I bought a cheapo Chinese automatic LED nightlight a while ago. Working on this “automatic color changing night lamp” is pretty simple. A photoresistor (LDR) turns the LEDs on when it sees darkness and off when it sees lightness, with a bit proportional response in between i.e., during dimness.
Here’s its seller’s description:
- Input: AC 110-220V
- Power: ≤ 0.2W
- Light Source: Regular Yellow/Amber LED x2 + Colour Changing RGB LED x1
- Light Sensor: LDR
The color-changing RGB LED is of the slow-mode variety, which means it cycles at a rate of one color every few seconds.
The photoresistor (LDR) is located at the bottom of the container. As you can see, it has a transparent protective covering on the front.
It’s very cheaply made, so of course, I wondered what it’s like on the inside. Thus, I decided to take a closer look at its internal electronics and figure out how it worked. Well, let me share my teardown story for you now!
The white front cover is surprisingly easy to remove. I just moved out two small screws on the back to pull it apart. Underneath, there’s a little circuit board with a single screw in the centre.
The first step was to figure out what everything was. That’s pretty easy as there’s only a few thru-hole components on the circuit board. Next, I traced out the circuit and prepared my own schematic for learning purposes.
As you can see, this circuit uses a transformerless power supply for high voltage AC to low voltage DC conversion. The key component in the circuit is the 100nF/400V capacitor. For safety and to limit the inrush current a 680Ω ½ W resistor is used. The current flows right through the 100nF capacitor, which serves as a more-or-less 3.2KΩ ballast resistor. The large-value discharge resistor (750KΩ) in parallel with the 100nF capacitor will keep it from holding its high voltage and shocking the user when the nightlamp is unplugged.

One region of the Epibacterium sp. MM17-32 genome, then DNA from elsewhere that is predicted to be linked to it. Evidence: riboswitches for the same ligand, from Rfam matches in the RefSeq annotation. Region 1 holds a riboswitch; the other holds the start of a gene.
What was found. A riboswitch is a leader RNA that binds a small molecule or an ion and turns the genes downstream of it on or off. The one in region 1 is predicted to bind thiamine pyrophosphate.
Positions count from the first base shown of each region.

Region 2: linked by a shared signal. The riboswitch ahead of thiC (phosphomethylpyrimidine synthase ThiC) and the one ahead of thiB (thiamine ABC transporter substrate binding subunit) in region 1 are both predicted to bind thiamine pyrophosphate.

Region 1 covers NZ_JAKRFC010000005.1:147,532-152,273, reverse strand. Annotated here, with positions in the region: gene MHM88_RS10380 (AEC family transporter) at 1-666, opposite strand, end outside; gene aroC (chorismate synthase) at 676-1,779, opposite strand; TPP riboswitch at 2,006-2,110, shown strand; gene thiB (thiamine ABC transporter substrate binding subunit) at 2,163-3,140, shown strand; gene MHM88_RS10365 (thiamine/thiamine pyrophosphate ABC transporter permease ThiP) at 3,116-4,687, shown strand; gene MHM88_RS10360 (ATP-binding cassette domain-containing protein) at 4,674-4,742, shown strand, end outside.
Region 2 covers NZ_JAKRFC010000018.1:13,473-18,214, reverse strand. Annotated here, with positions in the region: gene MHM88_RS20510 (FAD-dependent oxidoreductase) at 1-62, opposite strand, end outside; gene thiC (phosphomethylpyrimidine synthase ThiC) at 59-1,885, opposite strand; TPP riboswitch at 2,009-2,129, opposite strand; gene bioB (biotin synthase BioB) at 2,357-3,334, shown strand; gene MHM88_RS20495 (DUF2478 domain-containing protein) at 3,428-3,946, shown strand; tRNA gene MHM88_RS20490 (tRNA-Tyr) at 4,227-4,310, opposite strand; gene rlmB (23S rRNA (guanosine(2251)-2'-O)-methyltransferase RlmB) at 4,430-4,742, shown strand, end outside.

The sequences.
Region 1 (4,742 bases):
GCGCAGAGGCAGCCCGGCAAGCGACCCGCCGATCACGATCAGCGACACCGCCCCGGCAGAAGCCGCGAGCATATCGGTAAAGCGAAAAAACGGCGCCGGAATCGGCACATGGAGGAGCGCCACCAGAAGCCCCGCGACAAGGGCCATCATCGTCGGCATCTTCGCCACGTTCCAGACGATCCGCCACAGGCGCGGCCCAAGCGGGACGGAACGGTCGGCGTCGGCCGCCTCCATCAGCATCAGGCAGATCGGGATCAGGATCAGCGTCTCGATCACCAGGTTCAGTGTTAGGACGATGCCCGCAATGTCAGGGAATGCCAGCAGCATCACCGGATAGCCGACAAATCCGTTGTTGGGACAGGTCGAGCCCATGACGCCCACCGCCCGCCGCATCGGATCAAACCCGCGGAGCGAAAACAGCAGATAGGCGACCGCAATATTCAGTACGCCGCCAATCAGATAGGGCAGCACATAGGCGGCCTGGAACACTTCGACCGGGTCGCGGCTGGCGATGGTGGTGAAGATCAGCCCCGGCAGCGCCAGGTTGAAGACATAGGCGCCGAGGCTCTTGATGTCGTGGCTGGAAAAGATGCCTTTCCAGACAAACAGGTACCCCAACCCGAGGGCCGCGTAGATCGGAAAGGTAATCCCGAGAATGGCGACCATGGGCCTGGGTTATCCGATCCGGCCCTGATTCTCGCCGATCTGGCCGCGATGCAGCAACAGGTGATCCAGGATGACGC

Many years ago, I designed and publishes many automatic nightlight circuits similar to this. In my view, the only way to be absolutely safe with a non-isolated mains-powered circuit is to never come in contact with it. Luckily, this night lamp circuit has a plastic (nonconductive and nifty) enclosure.
Anyway, the 100nF capacitor can hold charge for a while and that’s why it should have a bleeder resistor across it. In this circuit, 0.1 μF x 750KΩ = 75ms, and you’re probably good to wait for a tick before touching anything inside the nightlamp.
After the capacitor, the AC input is rectified by a bridge rectifier MB10M, then filtered by a 10uF/50V electrolytic capacitor, and finally resulted in a constant current DC output. Since the “load” is somewhat constant, the low current output circuit hardly needs a zener diode (or similar thing) to limit the maximum voltage seen by the 10uF filter/buffer capacitor.
The LDR and the 9.1KΩ resistor forms a potential divider to switch the S8050 transistor on and off according to the light level detected by the LDR. So, when there’s amble ambient light, the S8050 transistor “shunts” the 10uF capacitor to turn the LEDs off and vice versa.
The maximum voltage measured across the 10uF capacitor is around 8.3VDC when all the LEDs are in on state. Note, those three LEDs are wired in series without a current limiting resistor, and as it seems, such a ballast resistor is not very crucial in this odd design.
Note at this point that since the same amount of current is passing through the circuitry whether the LEDs are on or off, this automatic nightlight eats up the same amount of power (0.2W) all the time. From the measurements made thus far, this nightlight has a power factor near 0 as expected, but making it questionable whether it meets mandated power factor laws.
And that’s all there’s to it. Now you can find your way to hijack this clever design with economic parts for your own purposes. Good luck and let me know how it turns out for you!